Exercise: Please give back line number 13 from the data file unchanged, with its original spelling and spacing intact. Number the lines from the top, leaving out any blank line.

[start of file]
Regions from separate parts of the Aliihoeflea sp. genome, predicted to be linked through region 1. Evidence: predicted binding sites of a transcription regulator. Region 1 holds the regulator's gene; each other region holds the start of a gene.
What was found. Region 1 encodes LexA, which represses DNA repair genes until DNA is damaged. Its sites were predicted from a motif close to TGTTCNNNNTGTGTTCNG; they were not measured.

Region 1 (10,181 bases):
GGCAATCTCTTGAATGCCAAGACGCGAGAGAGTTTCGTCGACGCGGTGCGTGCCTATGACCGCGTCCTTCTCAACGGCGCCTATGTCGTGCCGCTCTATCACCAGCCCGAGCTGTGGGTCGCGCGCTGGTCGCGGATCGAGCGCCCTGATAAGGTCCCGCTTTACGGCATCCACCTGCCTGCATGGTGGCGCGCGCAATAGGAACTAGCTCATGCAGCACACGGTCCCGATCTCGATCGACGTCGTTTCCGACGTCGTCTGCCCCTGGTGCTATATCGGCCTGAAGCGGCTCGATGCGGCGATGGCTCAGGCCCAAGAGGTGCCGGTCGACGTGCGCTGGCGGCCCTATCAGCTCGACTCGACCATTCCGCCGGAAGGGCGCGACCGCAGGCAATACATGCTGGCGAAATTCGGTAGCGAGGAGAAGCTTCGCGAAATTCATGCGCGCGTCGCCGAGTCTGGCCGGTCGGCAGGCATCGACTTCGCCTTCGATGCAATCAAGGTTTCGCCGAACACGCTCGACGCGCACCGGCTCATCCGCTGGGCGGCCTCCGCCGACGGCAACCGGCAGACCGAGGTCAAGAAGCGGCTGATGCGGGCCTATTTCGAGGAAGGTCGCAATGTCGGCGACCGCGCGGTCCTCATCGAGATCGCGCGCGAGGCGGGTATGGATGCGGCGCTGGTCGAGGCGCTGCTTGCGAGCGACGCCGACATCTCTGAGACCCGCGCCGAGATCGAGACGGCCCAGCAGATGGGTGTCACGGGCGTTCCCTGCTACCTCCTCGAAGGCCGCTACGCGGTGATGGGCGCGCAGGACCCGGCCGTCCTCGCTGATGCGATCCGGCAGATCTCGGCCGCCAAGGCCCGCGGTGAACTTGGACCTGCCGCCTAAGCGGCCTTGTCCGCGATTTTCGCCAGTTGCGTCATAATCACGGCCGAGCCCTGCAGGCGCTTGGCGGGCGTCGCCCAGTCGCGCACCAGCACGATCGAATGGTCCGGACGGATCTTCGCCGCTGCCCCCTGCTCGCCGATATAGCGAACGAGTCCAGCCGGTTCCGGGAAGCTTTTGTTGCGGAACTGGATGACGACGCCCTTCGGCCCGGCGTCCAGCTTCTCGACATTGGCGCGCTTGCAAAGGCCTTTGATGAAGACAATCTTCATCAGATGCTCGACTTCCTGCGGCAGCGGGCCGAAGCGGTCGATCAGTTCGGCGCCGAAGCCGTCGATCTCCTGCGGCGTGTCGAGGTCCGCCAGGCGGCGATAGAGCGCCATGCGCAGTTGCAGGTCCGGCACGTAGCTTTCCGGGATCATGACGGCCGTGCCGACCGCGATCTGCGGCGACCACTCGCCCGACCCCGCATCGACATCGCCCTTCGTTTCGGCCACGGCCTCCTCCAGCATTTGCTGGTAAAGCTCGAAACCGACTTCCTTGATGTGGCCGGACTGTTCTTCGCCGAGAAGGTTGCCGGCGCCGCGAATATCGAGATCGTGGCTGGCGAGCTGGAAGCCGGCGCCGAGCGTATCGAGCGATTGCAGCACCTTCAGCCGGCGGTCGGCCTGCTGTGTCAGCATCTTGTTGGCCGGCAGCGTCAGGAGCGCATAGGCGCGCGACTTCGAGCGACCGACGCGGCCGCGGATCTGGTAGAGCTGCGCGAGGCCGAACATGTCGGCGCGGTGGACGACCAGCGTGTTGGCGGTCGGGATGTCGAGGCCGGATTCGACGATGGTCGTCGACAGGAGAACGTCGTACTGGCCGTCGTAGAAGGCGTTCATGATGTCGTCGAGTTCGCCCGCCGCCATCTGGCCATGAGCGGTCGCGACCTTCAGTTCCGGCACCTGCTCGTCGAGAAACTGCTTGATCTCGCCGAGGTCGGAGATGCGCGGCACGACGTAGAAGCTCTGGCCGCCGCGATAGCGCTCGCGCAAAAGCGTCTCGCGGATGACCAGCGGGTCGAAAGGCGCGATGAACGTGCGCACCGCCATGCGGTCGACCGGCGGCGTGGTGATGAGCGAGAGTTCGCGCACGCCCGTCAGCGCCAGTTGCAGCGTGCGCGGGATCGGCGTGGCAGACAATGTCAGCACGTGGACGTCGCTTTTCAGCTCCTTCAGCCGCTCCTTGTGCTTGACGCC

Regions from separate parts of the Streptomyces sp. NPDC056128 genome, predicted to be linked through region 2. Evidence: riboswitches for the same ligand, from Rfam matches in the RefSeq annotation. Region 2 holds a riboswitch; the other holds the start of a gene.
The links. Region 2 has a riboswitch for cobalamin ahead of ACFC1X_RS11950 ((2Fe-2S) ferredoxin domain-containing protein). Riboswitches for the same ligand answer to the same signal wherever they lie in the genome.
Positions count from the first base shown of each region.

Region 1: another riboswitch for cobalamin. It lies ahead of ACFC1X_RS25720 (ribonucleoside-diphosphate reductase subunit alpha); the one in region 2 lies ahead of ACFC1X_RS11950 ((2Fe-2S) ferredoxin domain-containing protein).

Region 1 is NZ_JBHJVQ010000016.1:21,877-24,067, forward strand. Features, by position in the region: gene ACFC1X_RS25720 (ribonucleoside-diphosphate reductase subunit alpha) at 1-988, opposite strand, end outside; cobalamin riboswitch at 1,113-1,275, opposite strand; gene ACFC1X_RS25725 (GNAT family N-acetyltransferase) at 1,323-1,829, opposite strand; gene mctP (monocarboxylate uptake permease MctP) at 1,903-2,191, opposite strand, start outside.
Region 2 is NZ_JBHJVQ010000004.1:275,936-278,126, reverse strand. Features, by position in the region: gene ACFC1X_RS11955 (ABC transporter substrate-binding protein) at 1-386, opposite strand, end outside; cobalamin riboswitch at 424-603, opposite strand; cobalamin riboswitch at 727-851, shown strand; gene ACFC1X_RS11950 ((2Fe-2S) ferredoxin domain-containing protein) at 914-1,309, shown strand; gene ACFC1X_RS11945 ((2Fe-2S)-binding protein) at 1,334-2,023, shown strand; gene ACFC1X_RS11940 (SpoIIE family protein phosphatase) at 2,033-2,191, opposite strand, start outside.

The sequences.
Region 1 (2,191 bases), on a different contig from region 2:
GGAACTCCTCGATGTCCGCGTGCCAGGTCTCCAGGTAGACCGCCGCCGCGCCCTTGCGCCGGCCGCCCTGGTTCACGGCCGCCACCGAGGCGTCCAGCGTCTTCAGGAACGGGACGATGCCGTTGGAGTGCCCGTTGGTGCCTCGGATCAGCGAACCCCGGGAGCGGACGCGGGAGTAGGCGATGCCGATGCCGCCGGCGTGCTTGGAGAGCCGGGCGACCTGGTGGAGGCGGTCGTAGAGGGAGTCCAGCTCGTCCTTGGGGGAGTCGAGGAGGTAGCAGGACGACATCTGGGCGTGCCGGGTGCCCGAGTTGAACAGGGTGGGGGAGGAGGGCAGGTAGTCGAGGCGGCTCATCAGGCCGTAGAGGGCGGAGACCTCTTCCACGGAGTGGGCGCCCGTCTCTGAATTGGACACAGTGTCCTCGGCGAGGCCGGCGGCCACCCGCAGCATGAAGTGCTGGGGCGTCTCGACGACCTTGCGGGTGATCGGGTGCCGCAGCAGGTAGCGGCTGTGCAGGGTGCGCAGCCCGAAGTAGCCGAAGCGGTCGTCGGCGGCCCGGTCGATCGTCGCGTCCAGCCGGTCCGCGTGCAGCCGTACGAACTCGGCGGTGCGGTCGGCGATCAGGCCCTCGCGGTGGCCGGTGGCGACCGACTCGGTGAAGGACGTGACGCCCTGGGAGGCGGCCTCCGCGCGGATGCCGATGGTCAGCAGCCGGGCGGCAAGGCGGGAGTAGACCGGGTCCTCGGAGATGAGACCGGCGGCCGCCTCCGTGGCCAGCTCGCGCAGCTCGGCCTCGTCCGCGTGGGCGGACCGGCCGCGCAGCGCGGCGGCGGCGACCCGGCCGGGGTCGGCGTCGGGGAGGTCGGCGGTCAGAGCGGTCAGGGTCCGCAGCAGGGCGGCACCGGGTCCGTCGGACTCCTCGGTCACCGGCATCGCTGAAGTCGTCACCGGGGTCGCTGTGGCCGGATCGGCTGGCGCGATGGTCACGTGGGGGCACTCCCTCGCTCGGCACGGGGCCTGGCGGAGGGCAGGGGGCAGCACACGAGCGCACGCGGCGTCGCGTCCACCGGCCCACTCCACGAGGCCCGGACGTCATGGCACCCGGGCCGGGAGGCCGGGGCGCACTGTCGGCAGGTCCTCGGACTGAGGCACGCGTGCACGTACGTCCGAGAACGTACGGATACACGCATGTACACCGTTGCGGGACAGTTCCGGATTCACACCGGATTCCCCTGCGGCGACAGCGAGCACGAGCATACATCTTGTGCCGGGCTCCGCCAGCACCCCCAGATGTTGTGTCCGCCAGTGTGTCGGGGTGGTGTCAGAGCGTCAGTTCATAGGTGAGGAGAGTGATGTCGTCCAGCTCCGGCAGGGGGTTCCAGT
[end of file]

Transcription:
GGAACTCCTCGATGTCCGCGTGCCAGGTCTCCAGGTAGACCGCCGCCGCGCCCTTGCGCCGGCCGCCCTGGTTCACGGCCGCCACCGAGGCGTCCAGCGTCTTCAGGAACGGGACGATGCCGTTGGAGTGCCCGTTGGTGCCTCGGATCAGCGAACCCCGGGAGCGGACGCGGGAGTAGGCGATGCCGATGCCGCCGGCGTGCTTGGAGAGCCGGGCGACCTGGTGGAGGCGGTCGTAGAGGGAGTCCAGCTCGTCCTTGGGGGAGTCGAGGAGGTAGCAGGACGACATCTGGGCGTGCCGGGTGCCCGAGTTGAACAGGGTGGGGGAGGAGGGCAGGTAGTCGAGGCGGCTCATCAGGCCGTAGAGGGCGGAGACCTCTTCCACGGAGTGGGCGCCCGTCTCTGAATTGGACACAGTGTCCTCGGCGAGGCCGGCGGCCACCCGCAGCATGAAGTGCTGGGGCGTCTCGACGACCTTGCGGGTGATCGGGTGCCGCAGCAGGTAGCGGCTGTGCAGGGTGCGCAGCCCGAAGTAGCCGAAGCGGTCGTCGGCGGCCCGGTCGATCGTCGCGTCCAGCCGGTCCGCGTGCAGCCGTACGAACTCGGCGGTGCGGTCGGCGATCAGGCCCTCGCGGTGGCCGGTGGCGACCGACTCGGTGAAGGACGTGACGCCCTGGGAGGCGGCCTCCGCGCGGATGCCGATGGTCAGCAGCCGGGCGGCAAGGCGGGAGTAGACCGGGTCCTCGGAGATGAGACCGGCGGCCGCCTCCGTGGCCAGCTCGCGCAGCTCGGCCTCGTCCGCGTGGGCGGACCGGCCGCGCAGCGCGGCGGCGGCGACCCGGCCGGGGTCGGCGTCGGGGAGGTCGGCGGTCAGAGCGGTCAGGGTCCGCAGCAGGGCGGCACCGGGTCCGTCGGACTCCTCGGTCACCGGCATCGCTGAAGTCGTCACCGGGGTCGCTGTGGCCGGATCGGCTGGCGCGATGGTCACGTGGGGGCACTCCCTCGCTCGGCACGGGGCCTGGCGGAGGGCAGGGGGCAGCACACGAGCGCACGCGGCGTCGCGTCCACCGGCCCACTCCACGAGGCCCGGACGTCATGGCACCCGGGCCGGGAGGCCGGGGCGCACTGTCGGCAGGTCCTCGGACTGAGGCACGCGTGCACGTACGTCCGAGAACGTACGGATACACGCATGTACACCGTTGCGGGACAGTTCCGGATTCACACCGGATTCCCCTGCGGCGACAGCGAGCACGAGCATACATCTTGTGCCGGGCTCCGCCAGCACCCCCAGATGTTGTGTCCGCCAGTGTGTCGGGGTGGTGTCAGAGCGTCAGTTCATAGGTGAGGAGAGTGATGTCGTCCAGCTCCGGCAGGGGGTTCCAGT